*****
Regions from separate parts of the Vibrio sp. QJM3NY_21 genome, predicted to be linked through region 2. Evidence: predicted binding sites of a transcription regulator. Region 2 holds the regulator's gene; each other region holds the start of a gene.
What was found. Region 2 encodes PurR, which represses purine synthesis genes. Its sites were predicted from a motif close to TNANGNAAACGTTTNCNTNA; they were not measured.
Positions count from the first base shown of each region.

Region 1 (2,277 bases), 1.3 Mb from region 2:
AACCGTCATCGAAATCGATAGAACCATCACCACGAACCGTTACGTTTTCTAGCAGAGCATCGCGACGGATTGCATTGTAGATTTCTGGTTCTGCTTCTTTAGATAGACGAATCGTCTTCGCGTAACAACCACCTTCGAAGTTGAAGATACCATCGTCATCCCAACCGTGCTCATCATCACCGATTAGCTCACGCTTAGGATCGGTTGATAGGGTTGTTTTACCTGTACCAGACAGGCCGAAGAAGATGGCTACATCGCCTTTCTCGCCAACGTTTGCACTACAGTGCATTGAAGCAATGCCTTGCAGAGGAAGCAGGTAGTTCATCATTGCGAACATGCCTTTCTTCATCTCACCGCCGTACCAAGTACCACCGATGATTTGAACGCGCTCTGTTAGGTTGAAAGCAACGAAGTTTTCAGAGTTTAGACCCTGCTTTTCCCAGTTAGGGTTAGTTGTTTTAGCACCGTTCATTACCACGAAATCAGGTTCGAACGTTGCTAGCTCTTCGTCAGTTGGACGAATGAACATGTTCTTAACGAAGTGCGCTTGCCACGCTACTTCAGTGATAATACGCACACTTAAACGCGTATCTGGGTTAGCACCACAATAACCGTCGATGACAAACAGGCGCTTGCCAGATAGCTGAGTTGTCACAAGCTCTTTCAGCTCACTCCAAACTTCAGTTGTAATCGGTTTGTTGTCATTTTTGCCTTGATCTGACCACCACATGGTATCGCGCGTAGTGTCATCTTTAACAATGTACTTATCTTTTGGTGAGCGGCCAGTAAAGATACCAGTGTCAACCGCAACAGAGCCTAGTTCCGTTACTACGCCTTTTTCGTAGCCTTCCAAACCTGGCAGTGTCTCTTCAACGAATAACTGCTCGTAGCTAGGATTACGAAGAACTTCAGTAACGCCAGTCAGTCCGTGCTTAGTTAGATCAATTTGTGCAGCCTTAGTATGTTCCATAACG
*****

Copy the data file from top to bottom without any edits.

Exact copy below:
Regions from separate parts of the Vibrio sp. QJM3NY_21 genome, predicted to be linked through region 2. Evidence: predicted binding sites of a transcription regulator. Region 2 holds the regulator's gene; each other region holds the start of a gene.
What was found. Region 2 encodes PurR, which represses purine synthesis genes. Its sites were predicted from a motif close to TNANGNAAACGTTTNCNTNA; they were not measured.
Positions count from the first base shown of each region.

Region 1 (2,277 bases), 1.3 Mb from region 2:
AACCGTCATCGAAATCGATAGAACCATCACCACGAACCGTTACGTTTTCTAGCAGAGCATCGCGACGGATTGCATTGTAGATTTCTGGTTCTGCTTCTTTAGATAGACGAATCGTCTTCGCGTAACAACCACCTTCGAAGTTGAAGATACCATCGTCATCCCAACCGTGCTCATCATCACCGATTAGCTCACGCTTAGGATCGGTTGATAGGGTTGTTTTACCTGTACCAGACAGGCCGAAGAAGATGGCTACATCGCCTTTCTCGCCAACGTTTGCACTACAGTGCATTGAAGCAATGCCTTGCAGAGGAAGCAGGTAGTTCATCATTGCGAACATGCCTTTCTTCATCTCACCGCCGTACCAAGTACCACCGATGATTTGAACGCGCTCTGTTAGGTTGAAAGCAACGAAGTTTTCAGAGTTTAGACCCTGCTTTTCCCAGTTAGGGTTAGTTGTTTTAGCACCGTTCATTACCACGAAATCAGGTTCGAACGTTGCTAGCTCTTCGTCAGTTGGACGAATGAACATGTTCTTAACGAAGTGCGCTTGCCACGCTACTTCAGTGATAATACGCACACTTAAACGCGTATCTGGGTTAGCACCACAATAACCGTCGATGACAAACAGGCGCTTGCCAGATAGCTGAGTTGTCACAAGCTCTTTCAGCTCACTCCAAACTTCAGTTGTAATCGGTTTGTTGTCATTTTTGCCTTGATCTGACCACCACATGGTATCGCGCGTAGTGTCATCTTTAACAATGTACTTATCTTTTGGTGAGCGGCCAGTAAAGATACCAGTGTCAACCGCAACAGAGCCTAGTTCCGTTACTACGCCTTTTTCGTAGCCTTCCAAACCTGGCAGTGTCTCTTCAACGAATAACTGCTCGTAGCTAGGATTACGAAGAACTTCAGTAACGCCAGTCAGTCCGTGCTTAGTTAGATCAATTTGTGCAGCCTTAGTATGTTCCATAACG